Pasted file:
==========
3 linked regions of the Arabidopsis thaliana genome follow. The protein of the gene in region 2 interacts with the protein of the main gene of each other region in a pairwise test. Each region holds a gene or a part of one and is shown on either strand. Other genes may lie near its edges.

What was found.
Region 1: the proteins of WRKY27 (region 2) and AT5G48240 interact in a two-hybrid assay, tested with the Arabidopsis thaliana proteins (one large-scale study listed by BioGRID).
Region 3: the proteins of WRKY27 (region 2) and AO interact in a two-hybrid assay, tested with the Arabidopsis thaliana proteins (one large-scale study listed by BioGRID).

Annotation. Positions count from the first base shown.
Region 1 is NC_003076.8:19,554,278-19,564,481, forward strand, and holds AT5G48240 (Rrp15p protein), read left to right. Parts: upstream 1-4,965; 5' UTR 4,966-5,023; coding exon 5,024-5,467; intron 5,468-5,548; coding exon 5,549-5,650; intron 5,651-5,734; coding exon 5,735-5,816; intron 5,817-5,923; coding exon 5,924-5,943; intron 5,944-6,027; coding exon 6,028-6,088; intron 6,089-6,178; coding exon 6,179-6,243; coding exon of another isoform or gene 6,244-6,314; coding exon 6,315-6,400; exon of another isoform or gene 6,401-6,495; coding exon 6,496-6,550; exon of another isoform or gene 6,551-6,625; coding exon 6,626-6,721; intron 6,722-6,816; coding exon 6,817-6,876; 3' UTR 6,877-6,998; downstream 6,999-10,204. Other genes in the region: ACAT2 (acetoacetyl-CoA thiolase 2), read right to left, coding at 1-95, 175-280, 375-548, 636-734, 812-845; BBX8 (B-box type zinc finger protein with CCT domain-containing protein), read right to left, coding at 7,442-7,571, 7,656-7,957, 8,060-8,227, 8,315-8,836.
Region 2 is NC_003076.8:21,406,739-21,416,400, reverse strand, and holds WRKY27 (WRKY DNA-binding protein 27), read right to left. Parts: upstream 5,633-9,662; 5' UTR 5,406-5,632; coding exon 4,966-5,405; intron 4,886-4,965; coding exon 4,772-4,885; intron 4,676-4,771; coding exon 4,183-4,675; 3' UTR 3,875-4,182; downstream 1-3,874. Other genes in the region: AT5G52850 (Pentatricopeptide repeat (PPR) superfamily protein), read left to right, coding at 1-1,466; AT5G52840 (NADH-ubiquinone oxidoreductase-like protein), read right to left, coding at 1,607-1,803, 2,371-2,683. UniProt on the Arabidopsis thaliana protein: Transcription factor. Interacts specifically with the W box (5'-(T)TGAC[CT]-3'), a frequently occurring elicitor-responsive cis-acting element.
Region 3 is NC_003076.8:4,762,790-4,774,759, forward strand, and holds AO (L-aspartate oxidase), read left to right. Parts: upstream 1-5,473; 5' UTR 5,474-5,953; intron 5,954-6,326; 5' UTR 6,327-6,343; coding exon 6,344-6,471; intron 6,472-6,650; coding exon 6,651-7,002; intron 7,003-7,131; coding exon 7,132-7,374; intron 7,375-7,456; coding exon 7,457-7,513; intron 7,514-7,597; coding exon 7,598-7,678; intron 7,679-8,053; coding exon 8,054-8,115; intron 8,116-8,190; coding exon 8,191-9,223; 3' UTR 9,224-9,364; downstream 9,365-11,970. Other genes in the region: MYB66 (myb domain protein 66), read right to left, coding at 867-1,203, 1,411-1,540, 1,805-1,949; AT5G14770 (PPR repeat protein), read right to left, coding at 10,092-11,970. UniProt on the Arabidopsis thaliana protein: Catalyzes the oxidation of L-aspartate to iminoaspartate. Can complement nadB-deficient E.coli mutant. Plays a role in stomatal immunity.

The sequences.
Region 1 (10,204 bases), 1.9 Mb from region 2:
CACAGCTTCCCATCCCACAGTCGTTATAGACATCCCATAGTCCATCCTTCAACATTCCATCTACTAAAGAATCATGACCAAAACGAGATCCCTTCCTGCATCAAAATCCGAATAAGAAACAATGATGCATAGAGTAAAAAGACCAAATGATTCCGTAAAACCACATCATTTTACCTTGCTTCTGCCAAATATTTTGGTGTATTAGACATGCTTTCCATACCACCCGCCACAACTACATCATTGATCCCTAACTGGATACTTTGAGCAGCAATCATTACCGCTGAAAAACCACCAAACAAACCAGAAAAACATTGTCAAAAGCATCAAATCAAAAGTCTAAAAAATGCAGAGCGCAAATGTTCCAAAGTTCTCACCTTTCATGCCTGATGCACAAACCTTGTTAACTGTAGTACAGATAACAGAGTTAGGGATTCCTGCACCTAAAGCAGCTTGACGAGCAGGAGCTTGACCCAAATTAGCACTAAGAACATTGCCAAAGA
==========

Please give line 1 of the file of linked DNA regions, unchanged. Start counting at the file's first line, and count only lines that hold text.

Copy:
3 linked regions of the Arabidopsis thaliana genome follow. The protein of the gene in region 2 interacts with the protein of the main gene of each other region in a pairwise test. Each region holds a gene or a part of one and is shown on either strand. Other genes may lie near its edges.